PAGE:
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A printmaker's progress


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One Tree – Two Artworks


Wind And Maple, side b

I am thrilled to be participating in the oneTree Exhibition 2019 from November 16, 2019 to February 29, 2020. The Bateman Foundation Gallery of Nature in Victoria, BC will be hosting this third in a series of exhibitions which features artworks by numerous artists and artisans created by the wood from a single tree. In this exhibition, over 70 artists will create pieces that celebrate the life and value of a single maple tree.

I will have two separate but thematically related pieces in the exhibition that explore our changing and profound relationship to nature. In this post I will present the first of those pieces, entitled Wind And Maple.

The piece is an accordian artist book that explores the ebb and flow and convergence of people and places, the illusion of permanence and the divergent appeal of rootedness versus wanderlust. Viewed and read from either side, it forms an unending circle of discourse.

Wind And Maple, side a

Photopolymer gravure prints of maple imagery contrast with swirling abstracted imagery of wind, peeking from behind and below in the centre of the maple platter. Two halves of a poem are read on either side of the book. The two live-edge maple bookends add their beauty and solidity.

The maple represents constancy, the shelter of home and the appreciation and comfort that comes with experiencing places and people over a long period of time. The wind contrasts this with its mobility, carrying adventure, strangeness and new experience. Barely visible and requiring the viewer to look deep within the book, it alludes to the courage needed to embark on an unknown path, and also the rich experience that it may reward you with.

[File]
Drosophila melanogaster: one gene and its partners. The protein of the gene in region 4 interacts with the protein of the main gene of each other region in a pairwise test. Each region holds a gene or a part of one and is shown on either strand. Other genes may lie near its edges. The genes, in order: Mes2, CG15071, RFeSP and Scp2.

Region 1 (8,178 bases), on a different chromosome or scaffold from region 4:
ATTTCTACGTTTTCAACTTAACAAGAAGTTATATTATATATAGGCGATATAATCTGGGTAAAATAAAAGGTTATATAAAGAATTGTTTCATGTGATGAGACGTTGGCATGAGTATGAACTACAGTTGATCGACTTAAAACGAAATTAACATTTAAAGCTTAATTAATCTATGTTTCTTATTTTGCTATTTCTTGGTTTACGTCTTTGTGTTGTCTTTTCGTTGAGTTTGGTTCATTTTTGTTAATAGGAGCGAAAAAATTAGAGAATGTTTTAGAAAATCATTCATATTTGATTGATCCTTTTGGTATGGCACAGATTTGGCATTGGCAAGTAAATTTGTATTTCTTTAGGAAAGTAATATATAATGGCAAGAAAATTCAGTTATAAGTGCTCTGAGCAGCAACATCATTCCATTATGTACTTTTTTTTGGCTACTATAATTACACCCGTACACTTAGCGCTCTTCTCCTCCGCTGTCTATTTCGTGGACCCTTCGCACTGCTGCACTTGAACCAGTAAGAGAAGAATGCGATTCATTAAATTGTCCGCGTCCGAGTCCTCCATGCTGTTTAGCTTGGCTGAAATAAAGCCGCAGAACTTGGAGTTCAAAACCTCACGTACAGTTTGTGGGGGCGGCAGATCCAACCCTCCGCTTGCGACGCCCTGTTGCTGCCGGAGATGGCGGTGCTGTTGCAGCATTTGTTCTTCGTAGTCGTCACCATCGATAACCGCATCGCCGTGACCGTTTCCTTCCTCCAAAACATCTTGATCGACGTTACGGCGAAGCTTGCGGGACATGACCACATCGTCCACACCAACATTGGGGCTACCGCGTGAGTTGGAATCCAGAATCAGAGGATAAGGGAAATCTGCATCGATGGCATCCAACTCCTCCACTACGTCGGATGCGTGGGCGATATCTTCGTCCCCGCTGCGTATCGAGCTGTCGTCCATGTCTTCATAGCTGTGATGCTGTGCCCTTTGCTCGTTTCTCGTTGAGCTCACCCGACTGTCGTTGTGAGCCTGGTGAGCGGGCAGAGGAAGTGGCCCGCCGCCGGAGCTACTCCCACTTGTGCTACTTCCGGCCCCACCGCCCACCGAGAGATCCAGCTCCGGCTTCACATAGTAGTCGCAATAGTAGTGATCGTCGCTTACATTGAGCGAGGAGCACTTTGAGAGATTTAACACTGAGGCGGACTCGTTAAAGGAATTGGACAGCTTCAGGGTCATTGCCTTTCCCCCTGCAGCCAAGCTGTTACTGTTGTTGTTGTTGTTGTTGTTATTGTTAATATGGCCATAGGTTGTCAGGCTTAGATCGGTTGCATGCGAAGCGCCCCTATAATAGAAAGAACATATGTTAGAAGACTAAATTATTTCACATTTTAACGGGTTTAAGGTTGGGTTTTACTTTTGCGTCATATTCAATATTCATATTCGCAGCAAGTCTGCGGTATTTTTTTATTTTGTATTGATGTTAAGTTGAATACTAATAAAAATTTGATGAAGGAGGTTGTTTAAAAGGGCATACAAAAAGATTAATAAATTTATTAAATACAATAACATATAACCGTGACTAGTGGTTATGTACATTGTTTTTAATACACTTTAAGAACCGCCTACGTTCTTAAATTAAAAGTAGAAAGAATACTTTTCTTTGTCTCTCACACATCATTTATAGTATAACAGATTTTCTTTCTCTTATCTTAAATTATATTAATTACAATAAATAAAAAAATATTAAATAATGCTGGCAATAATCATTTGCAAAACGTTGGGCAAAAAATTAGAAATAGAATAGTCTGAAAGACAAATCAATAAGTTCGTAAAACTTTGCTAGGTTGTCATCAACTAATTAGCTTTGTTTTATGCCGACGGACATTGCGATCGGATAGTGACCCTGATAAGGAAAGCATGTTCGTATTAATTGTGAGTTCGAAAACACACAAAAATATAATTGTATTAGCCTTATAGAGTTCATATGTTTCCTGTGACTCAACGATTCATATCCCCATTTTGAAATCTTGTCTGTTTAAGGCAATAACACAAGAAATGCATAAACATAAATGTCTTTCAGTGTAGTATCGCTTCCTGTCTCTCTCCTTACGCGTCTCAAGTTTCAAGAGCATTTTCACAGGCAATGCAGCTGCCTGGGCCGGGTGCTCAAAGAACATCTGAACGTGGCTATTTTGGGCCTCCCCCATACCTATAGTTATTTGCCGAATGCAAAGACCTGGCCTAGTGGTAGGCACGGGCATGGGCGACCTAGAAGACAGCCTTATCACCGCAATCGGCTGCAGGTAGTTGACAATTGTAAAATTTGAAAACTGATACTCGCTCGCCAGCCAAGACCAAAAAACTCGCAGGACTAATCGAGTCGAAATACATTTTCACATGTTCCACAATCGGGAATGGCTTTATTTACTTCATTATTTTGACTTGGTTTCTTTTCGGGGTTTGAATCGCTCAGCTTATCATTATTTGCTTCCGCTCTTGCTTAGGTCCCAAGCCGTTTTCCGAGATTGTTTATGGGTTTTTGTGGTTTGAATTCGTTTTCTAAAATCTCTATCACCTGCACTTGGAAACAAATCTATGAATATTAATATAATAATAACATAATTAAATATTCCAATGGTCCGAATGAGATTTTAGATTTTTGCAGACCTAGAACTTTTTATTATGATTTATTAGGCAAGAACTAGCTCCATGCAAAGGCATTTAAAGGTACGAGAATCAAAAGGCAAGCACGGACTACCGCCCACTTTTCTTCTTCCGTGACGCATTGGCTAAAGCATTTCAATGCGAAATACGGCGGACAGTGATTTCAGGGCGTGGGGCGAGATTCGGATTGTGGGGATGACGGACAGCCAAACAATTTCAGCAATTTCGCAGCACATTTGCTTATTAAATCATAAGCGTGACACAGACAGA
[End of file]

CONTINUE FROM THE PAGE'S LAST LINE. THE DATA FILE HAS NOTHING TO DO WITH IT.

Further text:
Viewed together, one realizes that all experience is of value. Just as the tree has died and been transformed, all things must change and there is beauty to be found in every moment and place.

Below are some detailed images of the artwork.


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Tuesday Tales – Morning Tea


Ocha No Asa, center

Ocha No Asa, center

                                                                                  Fuji cools the sky
                                                                          Reflected in the rice fields
                                                                                            I sip my o-cha

Ocha No Asa (Morning Tea) is an artist book I made a few years back. It is quite a complex piece which depicts one of my favorite subjects, tea, in one of my favorite places, Japan. The tea cups above and below are shaped after some I bought in Japan. These above are placed on a backdrop of Mount Fuji, Japan’s highest and most famous mountain. Its peak was visible from my first apartment in Tokyo, rising gloriously over the cityscape in the most amazing sunsets.

The calligraphy panels on either side are reminiscent of waka, classical Japanese poetry that is visually evocative and often difficult to decifer for the artistic rendering of the words.